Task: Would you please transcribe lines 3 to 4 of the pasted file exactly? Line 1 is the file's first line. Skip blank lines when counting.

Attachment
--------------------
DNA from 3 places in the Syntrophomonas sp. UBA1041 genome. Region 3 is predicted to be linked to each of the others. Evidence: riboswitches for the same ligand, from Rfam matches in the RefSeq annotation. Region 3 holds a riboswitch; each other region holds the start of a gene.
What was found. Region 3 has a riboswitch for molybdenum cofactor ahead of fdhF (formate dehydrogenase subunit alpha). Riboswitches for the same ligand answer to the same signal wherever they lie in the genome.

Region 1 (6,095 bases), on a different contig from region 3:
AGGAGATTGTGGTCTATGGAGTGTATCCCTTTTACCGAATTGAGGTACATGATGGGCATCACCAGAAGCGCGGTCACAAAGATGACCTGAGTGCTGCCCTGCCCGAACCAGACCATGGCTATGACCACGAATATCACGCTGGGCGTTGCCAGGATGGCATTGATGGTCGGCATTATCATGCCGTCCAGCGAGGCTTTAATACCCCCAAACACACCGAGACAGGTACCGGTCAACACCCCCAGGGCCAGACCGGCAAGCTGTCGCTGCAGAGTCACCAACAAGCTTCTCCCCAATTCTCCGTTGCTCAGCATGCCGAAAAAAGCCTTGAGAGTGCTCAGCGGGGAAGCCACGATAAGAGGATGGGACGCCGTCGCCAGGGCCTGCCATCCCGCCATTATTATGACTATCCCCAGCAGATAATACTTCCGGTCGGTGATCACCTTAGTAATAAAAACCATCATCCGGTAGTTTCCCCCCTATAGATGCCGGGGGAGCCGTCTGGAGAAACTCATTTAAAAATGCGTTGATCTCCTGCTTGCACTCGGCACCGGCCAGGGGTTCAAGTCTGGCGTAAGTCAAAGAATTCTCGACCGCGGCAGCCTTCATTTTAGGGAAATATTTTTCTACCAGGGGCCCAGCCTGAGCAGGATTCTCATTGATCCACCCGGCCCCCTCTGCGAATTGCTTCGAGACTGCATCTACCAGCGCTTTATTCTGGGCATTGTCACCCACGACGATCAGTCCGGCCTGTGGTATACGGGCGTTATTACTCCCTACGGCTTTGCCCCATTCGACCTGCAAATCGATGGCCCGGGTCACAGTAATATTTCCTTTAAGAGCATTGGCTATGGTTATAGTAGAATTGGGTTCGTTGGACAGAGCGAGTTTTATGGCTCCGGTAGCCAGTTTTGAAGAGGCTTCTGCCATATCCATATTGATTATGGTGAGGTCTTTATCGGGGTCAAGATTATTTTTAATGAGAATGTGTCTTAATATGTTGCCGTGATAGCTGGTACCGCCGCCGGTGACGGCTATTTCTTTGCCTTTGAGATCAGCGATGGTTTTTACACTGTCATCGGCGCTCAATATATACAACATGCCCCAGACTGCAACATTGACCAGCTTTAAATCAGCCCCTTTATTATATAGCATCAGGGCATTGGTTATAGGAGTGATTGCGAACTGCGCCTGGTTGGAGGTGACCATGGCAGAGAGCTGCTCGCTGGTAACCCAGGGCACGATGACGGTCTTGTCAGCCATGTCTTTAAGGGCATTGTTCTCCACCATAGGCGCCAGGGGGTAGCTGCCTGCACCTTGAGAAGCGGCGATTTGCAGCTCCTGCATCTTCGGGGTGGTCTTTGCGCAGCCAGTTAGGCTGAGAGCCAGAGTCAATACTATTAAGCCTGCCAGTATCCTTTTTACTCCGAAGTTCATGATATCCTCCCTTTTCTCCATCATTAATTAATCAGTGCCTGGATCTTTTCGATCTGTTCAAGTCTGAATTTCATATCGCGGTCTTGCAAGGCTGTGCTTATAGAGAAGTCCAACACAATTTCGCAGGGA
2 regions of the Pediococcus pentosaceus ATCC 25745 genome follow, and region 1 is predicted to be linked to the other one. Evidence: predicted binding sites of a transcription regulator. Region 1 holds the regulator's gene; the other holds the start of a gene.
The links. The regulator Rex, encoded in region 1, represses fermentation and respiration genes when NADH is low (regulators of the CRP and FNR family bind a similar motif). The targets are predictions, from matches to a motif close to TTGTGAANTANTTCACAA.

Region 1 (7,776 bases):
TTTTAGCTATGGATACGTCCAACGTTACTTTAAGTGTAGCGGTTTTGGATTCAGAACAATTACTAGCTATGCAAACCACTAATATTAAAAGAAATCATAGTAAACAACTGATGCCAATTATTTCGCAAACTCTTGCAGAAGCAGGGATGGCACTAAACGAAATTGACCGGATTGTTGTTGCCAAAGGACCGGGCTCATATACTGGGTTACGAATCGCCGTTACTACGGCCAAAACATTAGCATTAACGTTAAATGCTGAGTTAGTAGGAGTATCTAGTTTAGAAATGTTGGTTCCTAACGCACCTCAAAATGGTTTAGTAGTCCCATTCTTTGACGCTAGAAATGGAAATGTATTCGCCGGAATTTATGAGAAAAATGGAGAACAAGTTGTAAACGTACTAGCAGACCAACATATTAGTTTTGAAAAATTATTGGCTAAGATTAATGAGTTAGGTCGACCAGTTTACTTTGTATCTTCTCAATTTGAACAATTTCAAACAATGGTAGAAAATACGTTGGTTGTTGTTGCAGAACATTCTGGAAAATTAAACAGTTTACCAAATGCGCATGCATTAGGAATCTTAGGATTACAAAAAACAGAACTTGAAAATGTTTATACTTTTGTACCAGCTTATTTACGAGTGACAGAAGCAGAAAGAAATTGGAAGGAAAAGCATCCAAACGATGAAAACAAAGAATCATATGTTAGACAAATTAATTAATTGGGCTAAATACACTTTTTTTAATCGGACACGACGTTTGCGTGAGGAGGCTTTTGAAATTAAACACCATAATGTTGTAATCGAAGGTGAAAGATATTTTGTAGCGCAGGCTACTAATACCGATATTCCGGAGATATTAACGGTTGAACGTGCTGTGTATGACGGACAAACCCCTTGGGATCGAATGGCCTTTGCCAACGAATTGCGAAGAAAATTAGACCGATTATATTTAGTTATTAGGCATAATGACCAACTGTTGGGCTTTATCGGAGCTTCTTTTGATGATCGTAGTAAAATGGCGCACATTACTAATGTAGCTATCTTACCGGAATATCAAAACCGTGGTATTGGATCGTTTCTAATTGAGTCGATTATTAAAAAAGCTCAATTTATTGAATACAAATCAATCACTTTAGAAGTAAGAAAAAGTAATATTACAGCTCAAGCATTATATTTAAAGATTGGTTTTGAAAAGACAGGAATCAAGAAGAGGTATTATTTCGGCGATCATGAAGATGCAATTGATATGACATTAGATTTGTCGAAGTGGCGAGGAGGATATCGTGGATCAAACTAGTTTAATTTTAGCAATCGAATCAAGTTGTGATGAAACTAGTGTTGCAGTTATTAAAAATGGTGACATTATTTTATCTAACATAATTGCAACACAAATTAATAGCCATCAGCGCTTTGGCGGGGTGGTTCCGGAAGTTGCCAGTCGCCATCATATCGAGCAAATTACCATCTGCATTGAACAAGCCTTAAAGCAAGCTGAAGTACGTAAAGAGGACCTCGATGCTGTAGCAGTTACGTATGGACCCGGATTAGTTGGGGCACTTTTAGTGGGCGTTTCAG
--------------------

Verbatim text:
Region 1 (6,095 bases), on a different contig from region 3:
AGGAGATTGTGGTCTATGGAGTGTATCCCTTTTACCGAATTGAGGTACATGATGGGCATCACCAGAAGCGCGGTCACAAAGATGACCTGAGTGCTGCCCTGCCCGAACCAGACCATGGCTATGACCACGAATATCACGCTGGGCGTTGCCAGGATGGCATTGATGGTCGGCATTATCATGCCGTCCAGCGAGGCTTTAATACCCCCAAACACACCGAGACAGGTACCGGTCAACACCCCCAGGGCCAGACCGGCAAGCTGTCGCTGCAGAGTCACCAACAAGCTTCTCCCCAATTCTCCGTTGCTCAGCATGCCGAAAAAAGCCTTGAGAGTGCTCAGCGGGGAAGCCACGATAAGAGGATGGGACGCCGTCGCCAGGGCCTGCCATCCCGCCATTATTATGACTATCCCCAGCAGATAATACTTCCGGTCGGTGATCACCTTAGTAATAAAAACCATCATCCGGTAGTTTCCCCCCTATAGATGCCGGGGGAGCCGTCTGGAGAAACTCATTTAAAAATGCGTTGATCTCCTGCTTGCACTCGGCACCGGCCAGGGGTTCAAGTCTGGCGTAAGTCAAAGAATTCTCGACCGCGGCAGCCTTCATTTTAGGGAAATATTTTTCTACCAGGGGCCCAGCCTGAGCAGGATTCTCATTGATCCACCCGGCCCCCTCTGCGAATTGCTTCGAGACTGCATCTACCAGCGCTTTATTCTGGGCATTGTCACCCACGACGATCAGTCCGGCCTGTGGTATACGGGCGTTATTACTCCCTACGGCTTTGCCCCATTCGACCTGCAAATCGATGGCCCGGGTCACAGTAATATTTCCTTTAAGAGCATTGGCTATGGTTATAGTAGAATTGGGTTCGTTGGACAGAGCGAGTTTTATGGCTCCGGTAGCCAGTTTTGAAGAGGCTTCTGCCATATCCATATTGATTATGGTGAGGTCTTTATCGGGGTCAAGATTATTTTTAATGAGAATGTGTCTTAATATGTTGCCGTGATAGCTGGTACCGCCGCCGGTGACGGCTATTTCTTTGCCTTTGAGATCAGCGATGGTTTTTACACTGTCATCGGCGCTCAATATATACAACATGCCCCAGACTGCAACATTGACCAGCTTTAAATCAGCCCCTTTATTATATAGCATCAGGGCATTGGTTATAGGAGTGATTGCGAACTGCGCCTGGTTGGAGGTGACCATGGCAGAGAGCTGCTCGCTGGTAACCCAGGGCACGATGACGGTCTTGTCAGCCATGTCTTTAAGGGCATTGTTCTCCACCATAGGCGCCAGGGGGTAGCTGCCTGCACCTTGAGAAGCGGCGATTTGCAGCTCCTGCATCTTCGGGGTGGTCTTTGCGCAGCCAGTTAGGCTGAGAGCCAGAGTCAATACTATTAAGCCTGCCAGTATCCTTTTTACTCCGAAGTTCATGATATCCTCCCTTTTCTCCATCATTAATTAATCAGTGCCTGGATCTTTTCGATCTGTTCAAGTCTGAATTTCATATCGCGGTCTTGCAAGGCTGTGCTTATAGAGAAGTCCAACACAATTTCGCAGGGA